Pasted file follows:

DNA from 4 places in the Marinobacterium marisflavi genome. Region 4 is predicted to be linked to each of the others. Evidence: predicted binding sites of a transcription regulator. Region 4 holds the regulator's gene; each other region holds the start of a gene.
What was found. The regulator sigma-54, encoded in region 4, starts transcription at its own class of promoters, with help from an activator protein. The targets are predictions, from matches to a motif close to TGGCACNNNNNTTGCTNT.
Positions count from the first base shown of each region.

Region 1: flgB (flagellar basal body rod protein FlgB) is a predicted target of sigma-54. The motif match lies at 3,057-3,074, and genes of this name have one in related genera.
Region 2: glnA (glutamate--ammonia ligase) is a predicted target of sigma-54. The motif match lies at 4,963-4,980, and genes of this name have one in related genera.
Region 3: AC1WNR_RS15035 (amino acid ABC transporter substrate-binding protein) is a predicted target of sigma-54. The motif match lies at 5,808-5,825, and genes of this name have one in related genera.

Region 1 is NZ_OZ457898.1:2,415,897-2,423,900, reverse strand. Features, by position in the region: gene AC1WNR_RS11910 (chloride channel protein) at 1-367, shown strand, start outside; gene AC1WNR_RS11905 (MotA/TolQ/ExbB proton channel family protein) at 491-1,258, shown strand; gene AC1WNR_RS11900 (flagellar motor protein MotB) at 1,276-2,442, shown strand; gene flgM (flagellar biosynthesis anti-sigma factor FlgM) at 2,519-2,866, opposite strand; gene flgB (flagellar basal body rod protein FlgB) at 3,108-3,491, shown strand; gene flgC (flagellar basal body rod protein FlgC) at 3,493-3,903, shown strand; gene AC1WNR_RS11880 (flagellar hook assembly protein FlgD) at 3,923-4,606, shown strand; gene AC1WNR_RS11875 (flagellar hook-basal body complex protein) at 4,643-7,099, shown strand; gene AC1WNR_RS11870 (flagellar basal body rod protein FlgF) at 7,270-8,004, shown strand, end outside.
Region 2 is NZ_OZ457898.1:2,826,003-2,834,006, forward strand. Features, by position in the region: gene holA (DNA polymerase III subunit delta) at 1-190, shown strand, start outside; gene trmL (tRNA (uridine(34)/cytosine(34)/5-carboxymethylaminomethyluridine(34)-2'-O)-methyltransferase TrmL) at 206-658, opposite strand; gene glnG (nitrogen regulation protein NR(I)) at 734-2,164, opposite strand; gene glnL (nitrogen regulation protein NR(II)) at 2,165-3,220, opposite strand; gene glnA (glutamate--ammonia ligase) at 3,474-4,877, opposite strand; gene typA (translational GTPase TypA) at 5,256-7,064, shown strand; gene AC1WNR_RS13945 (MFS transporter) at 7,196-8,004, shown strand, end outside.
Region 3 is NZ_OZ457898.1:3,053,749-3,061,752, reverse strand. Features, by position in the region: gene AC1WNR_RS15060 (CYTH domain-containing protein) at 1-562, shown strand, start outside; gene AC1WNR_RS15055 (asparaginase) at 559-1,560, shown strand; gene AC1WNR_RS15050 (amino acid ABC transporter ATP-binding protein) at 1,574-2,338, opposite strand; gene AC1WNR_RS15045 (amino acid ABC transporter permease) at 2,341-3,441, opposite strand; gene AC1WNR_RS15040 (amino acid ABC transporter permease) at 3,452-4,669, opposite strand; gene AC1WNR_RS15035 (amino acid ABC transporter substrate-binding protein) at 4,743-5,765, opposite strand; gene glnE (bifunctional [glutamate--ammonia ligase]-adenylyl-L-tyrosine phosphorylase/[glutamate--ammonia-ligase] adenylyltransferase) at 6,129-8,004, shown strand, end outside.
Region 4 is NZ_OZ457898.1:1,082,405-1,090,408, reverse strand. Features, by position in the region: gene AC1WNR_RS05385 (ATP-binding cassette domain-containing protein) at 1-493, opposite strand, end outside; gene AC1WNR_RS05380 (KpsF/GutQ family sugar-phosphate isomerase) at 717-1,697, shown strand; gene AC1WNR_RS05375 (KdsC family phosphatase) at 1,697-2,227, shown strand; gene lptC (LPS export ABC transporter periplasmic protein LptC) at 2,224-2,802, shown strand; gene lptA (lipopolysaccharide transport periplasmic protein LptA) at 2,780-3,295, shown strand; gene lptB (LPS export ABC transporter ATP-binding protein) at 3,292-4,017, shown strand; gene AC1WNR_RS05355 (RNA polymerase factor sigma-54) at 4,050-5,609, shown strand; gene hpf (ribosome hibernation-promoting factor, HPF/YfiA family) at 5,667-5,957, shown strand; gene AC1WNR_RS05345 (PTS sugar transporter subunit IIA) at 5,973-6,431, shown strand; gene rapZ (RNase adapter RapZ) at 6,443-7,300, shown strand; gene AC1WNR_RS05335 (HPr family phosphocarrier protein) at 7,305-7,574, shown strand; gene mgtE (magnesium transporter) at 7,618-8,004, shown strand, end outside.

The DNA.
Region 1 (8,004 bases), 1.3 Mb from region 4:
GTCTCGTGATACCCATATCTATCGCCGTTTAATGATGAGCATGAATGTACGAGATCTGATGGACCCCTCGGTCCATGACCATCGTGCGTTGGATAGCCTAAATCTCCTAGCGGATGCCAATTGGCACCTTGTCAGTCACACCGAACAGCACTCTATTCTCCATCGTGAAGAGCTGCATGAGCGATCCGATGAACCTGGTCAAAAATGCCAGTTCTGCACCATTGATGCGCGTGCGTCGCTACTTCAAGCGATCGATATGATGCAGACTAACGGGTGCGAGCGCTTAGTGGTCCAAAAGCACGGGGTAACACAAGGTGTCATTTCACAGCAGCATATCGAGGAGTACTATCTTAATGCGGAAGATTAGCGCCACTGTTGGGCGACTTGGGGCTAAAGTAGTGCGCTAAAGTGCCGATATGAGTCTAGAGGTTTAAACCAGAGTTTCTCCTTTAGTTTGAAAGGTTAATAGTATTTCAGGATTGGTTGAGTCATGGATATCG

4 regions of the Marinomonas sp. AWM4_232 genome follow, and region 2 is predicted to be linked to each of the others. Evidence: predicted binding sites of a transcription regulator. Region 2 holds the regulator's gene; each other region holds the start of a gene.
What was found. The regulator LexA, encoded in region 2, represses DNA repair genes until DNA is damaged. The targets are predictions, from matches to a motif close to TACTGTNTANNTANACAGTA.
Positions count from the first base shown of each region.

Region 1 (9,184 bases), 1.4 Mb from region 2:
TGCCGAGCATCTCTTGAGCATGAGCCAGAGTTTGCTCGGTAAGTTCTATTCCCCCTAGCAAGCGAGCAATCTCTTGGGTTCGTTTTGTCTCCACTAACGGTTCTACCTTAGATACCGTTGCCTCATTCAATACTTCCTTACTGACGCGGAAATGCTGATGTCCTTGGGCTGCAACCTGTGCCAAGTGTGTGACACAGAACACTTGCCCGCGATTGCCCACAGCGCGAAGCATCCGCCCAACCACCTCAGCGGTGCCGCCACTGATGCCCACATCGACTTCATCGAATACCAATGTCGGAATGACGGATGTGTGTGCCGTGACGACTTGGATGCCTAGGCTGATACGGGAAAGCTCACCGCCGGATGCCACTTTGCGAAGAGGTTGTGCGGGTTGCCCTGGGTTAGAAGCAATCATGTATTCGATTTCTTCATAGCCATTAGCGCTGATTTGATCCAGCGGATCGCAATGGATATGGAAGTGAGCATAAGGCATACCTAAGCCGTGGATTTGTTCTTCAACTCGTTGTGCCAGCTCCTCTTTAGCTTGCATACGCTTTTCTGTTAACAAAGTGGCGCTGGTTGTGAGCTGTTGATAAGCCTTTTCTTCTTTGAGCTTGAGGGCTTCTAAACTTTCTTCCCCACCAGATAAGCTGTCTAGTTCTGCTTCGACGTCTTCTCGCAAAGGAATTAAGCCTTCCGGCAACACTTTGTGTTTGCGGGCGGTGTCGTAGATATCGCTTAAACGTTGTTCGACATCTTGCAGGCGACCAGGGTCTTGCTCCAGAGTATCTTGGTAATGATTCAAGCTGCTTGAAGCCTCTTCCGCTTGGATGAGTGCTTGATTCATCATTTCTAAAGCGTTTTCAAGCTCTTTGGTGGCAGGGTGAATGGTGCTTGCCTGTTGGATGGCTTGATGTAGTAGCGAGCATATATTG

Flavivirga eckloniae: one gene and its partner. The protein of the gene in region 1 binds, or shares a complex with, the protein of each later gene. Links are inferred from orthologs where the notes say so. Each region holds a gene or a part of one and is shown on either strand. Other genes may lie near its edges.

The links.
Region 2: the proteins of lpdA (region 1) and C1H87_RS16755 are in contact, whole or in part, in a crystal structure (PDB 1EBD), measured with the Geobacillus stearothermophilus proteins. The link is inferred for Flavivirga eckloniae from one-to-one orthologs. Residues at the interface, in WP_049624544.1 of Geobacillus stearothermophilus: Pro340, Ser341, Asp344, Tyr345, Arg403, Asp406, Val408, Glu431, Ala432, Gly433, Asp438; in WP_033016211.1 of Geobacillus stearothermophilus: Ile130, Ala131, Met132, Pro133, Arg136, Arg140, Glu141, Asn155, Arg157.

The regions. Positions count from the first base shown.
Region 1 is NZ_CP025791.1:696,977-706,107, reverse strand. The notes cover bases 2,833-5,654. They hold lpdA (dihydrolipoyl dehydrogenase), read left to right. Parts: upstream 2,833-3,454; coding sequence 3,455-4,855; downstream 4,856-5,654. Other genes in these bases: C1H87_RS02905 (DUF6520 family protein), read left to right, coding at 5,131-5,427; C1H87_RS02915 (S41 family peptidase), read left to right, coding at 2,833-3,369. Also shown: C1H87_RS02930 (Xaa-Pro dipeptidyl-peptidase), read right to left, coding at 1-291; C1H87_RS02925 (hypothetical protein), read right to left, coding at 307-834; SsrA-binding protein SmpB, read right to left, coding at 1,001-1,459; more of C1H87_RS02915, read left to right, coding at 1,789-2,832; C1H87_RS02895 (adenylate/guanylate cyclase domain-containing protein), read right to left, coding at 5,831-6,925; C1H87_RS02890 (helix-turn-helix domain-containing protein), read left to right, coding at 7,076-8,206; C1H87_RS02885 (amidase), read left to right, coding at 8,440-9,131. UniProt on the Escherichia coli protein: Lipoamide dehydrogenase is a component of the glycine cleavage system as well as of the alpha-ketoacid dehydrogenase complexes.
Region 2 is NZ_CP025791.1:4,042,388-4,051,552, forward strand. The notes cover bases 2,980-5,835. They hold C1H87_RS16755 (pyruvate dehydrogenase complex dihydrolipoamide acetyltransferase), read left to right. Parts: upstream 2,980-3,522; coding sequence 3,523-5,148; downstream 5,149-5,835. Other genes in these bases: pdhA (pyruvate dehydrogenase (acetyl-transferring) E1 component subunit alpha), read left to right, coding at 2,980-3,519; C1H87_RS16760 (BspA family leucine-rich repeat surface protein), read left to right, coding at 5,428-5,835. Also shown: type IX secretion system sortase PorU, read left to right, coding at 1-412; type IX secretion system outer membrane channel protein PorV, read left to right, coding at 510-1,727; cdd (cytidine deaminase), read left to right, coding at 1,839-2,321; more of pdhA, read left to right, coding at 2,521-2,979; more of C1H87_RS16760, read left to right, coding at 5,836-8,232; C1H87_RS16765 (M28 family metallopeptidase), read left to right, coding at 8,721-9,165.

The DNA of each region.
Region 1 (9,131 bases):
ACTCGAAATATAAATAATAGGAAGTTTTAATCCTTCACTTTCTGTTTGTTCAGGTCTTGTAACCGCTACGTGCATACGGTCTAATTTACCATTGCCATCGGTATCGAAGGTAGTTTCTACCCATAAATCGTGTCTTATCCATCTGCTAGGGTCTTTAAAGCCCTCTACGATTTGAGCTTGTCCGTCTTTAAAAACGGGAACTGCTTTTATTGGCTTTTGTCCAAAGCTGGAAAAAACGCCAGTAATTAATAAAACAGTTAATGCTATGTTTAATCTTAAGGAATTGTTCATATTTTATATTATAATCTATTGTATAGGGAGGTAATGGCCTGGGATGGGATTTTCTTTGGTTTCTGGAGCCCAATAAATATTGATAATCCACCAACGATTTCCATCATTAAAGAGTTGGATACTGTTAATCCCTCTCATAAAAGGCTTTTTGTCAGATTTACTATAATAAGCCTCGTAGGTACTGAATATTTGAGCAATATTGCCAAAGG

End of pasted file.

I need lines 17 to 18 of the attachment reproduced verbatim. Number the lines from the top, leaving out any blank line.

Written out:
Region 1 (9,184 bases), 1.4 Mb from region 2:
TGCCGAGCATCTCTTGAGCATGAGCCAGAGTTTGCTCGGTAAGTTCTATTCCCCCTAGCAAGCGAGCAATCTCTTGGGTTCGTTTTGTCTCCACTAACGGTTCTACCTTAGATACCGTTGCCTCATTCAATACTTCCTTACTGACGCGGAAATGCTGATGTCCTTGGGCTGCAACCTGTGCCAAGTGTGTGACACAGAACACTTGCCCGCGATTGCCCACAGCGCGAAGCATCCGCCCAACCACCTCAGCGGTGCCGCCACTGATGCCCACATCGACTTCATCGAATACCAATGTCGGAATGACGGATGTGTGTGCCGTGACGACTTGGATGCCTAGGCTGATACGGGAAAGCTCACCGCCGGATGCCACTTTGCGAAGAGGTTGTGCGGGTTGCCCTGGGTTAGAAGCAATCATGTATTCGATTTCTTCATAGCCATTAGCGCTGATTTGATCCAGCGGATCGCAATGGATATGGAAGTGAGCATAAGGCATACCTAAGCCGTGGATTTGTTCTTCAACTCGTTGTGCCAGCTCCTCTTTAGCTTGCATACGCTTTTCTGTTAACAAAGTGGCGCTGGTTGTGAGCTGTTGATAAGCCTTTTCTTCTTTGAGCTTGAGGGCTTCTAAACTTTCTTCCCCACCAGATAAGCTGTCTAGTTCTGCTTCGACGTCTTCTCGCAAAGGAATTAAGCCTTCCGGCAACACTTTGTGTTTGCGGGCGGTGTCGTAGATATCGCTTAAACGTTGTTCGACATCTTGCAGGCGACCAGGGTCTTGCTCCAGAGTATCTTGGTAATGATTCAAGCTGCTTGAAGCCTCTTCCGCTTGGATGAGTGCTTGATTCATCATTTCTAAAGCGTTTTCAAGCTCTTTGGTGGCAGGGTGAATGGTGCTTGCCTGTTGGATGGCTTGATGTAGTAGCGAGCATATATTG